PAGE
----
Hannah Palmer Egan
Leftover pumpkin can be cut and saved (in fridge or freezer) for weeks.
One of the drawbacks of cooking with fresh pumpkin is that it becomes a never-ending saga. The protagonist cook must slowly slay the behemoth squash, devouring it bit by bit until it's gone. Break open a pumpkin and you're stuck with it for weeks.
Last week, I took a pumpkin to task: Craig Claiborne's lovely pudding
barely made a dent in the gourd I'd been stashing for months. So I cut the rest of it into pieces, froze some of it, and stowed the rest in my crisper. On Wednesday, I prepared a few pieces as a squashy burrito filling; on Sunday, I threw some into a creamy northern-Italian-style pasta, using dry goods and this and that from my pantry.
It was so yummy (and easy!), I felt compelled to share. It would be a challenge to go vegan with this one, but it could easily become vegetarian by leaving out the sausage. This recipe will also work well with any orange winter squash.
Squashy Saucy Chickpea Pasta
Hannah Palmer Egan
With sweet sausage, squash, sage and chickpeas, this pantry pasta nods to the hills of northern Italy.
- Water and salt for pasta
- 1/2 pound short pasta, (such as rigatoni or penne)
- 1 tablespoon extra-virgin olive oil or butter
- 2 cups fresh pumpkin, cut into 2-inch cubes
- 1/2 pound sweet or breakfast sausage
- 1 clove garlic, minced
- 2 tablespoons extra-virgin olive oil or butter
- 1 can chickpeas, drained and rinsed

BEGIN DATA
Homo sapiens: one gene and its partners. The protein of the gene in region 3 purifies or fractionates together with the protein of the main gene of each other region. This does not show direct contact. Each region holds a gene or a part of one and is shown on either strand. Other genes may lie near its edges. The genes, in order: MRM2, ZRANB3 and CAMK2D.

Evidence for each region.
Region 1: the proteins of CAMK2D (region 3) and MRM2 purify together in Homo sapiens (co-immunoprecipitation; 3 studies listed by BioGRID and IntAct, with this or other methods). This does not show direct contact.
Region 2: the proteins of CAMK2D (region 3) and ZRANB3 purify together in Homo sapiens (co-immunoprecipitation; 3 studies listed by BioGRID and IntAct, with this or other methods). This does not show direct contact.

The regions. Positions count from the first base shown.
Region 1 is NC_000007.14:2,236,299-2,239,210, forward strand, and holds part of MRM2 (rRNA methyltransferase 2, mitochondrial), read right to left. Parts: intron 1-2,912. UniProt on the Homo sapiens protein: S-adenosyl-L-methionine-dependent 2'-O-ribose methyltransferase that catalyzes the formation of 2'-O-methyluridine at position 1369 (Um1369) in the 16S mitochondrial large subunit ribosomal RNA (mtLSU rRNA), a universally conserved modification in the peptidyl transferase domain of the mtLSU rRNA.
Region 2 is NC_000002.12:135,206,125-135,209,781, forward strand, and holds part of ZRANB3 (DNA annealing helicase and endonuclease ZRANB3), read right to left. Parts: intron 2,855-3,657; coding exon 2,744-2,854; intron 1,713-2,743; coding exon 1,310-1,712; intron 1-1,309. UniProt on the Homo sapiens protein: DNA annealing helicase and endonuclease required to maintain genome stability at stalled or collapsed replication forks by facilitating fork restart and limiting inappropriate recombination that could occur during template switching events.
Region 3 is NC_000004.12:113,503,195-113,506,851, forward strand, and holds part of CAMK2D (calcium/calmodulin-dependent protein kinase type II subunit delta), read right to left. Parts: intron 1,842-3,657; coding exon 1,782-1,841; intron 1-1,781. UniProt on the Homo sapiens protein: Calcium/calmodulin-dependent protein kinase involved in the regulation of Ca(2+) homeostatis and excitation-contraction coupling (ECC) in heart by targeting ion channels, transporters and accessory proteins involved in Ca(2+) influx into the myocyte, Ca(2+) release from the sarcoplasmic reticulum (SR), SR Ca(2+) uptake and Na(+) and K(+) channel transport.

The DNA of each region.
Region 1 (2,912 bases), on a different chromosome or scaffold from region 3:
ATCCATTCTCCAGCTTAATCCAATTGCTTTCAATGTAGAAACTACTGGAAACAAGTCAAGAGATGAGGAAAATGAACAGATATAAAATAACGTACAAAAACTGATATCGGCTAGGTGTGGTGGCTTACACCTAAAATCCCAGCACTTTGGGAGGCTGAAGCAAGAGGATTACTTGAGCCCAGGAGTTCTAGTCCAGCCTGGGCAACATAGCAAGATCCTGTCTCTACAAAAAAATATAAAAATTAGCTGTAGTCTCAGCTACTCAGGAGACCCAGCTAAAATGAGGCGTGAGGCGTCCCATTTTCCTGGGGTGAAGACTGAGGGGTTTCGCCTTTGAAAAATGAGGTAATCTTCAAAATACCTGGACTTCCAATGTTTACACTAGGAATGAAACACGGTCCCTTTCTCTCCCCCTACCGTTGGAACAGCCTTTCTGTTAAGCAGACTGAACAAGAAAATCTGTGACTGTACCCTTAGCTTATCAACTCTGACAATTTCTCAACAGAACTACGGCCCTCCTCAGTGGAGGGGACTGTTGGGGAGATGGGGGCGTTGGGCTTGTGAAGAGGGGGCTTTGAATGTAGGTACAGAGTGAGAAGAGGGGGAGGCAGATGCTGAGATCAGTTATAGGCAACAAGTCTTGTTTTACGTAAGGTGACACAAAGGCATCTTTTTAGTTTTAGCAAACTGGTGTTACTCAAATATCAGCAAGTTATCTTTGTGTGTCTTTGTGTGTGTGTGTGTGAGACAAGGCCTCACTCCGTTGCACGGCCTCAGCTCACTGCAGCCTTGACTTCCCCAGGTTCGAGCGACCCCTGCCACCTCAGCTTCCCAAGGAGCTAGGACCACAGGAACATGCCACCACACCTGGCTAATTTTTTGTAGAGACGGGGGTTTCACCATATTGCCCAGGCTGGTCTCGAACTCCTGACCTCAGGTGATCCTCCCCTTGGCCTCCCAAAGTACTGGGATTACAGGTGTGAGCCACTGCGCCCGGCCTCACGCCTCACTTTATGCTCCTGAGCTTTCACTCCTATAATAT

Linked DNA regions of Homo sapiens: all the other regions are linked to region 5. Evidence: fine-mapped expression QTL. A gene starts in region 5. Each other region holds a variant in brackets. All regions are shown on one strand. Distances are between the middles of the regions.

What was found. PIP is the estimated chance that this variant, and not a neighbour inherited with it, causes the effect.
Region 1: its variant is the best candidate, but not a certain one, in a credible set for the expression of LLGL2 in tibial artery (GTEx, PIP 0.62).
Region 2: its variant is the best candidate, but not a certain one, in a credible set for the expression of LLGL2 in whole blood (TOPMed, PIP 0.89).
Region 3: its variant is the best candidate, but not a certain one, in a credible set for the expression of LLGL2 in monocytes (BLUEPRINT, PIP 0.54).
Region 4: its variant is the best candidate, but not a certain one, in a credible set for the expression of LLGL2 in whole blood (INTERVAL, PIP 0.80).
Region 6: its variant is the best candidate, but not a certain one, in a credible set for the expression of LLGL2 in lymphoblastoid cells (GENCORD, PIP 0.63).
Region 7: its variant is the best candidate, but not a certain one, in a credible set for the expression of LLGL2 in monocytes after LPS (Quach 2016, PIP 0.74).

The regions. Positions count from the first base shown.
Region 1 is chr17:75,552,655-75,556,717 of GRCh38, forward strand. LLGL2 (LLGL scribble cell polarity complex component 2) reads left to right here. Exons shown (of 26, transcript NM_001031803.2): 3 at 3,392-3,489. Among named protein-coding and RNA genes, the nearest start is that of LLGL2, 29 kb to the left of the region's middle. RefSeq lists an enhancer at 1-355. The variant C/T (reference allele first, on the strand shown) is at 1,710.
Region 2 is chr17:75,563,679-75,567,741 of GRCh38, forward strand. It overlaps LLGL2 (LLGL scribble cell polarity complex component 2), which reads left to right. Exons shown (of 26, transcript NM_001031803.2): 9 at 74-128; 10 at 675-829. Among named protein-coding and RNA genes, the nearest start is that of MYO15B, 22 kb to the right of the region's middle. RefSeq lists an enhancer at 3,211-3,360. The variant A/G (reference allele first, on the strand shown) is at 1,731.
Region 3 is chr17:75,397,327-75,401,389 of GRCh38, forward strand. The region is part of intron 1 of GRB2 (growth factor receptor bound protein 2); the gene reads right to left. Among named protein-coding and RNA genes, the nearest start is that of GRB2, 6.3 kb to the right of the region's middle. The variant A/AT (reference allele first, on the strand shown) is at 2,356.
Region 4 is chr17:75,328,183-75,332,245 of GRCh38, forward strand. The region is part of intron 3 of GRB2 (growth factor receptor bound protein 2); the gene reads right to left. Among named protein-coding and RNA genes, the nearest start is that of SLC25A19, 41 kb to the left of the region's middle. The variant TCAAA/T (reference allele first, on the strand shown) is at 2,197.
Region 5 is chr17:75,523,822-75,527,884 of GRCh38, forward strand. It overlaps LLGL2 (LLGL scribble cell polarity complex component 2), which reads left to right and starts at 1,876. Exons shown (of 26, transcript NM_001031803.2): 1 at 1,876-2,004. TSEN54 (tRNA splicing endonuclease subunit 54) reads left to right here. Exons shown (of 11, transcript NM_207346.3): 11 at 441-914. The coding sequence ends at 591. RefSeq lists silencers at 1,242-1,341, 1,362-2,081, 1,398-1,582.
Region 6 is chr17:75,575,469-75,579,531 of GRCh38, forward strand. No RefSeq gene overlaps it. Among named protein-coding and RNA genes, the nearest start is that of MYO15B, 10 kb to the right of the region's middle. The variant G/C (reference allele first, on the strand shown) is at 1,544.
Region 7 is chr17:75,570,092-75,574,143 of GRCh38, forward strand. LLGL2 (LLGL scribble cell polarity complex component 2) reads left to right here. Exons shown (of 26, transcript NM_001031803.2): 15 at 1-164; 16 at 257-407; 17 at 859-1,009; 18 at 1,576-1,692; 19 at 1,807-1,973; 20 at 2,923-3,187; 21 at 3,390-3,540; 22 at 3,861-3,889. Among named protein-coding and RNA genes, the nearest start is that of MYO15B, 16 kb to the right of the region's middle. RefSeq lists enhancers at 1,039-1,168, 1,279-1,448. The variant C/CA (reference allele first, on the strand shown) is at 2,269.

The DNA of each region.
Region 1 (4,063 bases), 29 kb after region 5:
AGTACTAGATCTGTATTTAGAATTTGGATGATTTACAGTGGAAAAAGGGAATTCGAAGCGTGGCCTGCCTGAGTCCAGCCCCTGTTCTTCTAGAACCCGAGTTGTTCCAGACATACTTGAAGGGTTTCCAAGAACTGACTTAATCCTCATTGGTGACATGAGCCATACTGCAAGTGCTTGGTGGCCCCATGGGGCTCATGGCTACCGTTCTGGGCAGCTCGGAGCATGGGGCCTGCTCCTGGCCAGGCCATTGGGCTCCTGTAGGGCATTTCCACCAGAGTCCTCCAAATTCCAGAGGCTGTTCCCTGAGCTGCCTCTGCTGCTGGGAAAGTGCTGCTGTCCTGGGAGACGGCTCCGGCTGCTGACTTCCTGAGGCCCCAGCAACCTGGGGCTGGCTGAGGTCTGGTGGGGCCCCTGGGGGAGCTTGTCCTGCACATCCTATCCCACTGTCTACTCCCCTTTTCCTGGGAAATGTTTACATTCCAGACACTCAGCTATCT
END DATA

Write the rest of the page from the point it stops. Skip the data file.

- 3/4 cup cream or half and half
- 1 egg, beaten
- 2-3 leaves sage, chopped (about 1 teaspoon if using dried)
- Pecorino, Parmesan or firm Alpine cheese
- Salt water and boil the pasta until it's al dente. Drain, add oil or butter, toss, and reserve on the stovetop so it stays warm.
- Cover the bottom of a wide, shallow pan with 1/2 an inch of water. Add the pumpkin pieces, skin down, cover and steam for 7-10 minutes until soft. Scoop the flesh from the skins and set aside.
- Rinse the pumpkin pan and use it to brown the sausage and garlic over medium heat. When the sausage is fully cooked, strain off any excess fat. Add the oil or butter, mix in the pumpkin and chickpeas and heat about five minutes, breaking the pumpkin into lumps the size of a quarter. If the squash disintegrates, it's OK, you'll just have a smoother, saucier sauce!
- Reduce heat to low and add the cream, stirring until it's fully incorporated. Add the egg and season with salt and sage. Mix everything together and heat an additional 2-3 minutes until the egg is worked in and the sauce is smooth. If it's too thick, add another splash or two of cream to loosen things up.
- The key here is not to let the egg congeal — the heat from the sauce will cook the egg after a couple minutes; extra heat will cause the sauce to dry out into a scrambly consistency. It'll still taste OK, but it won't look nearly as nice.
- Shave ample Pecorino or Alpine cheese over the top and serve immediately, over pasta.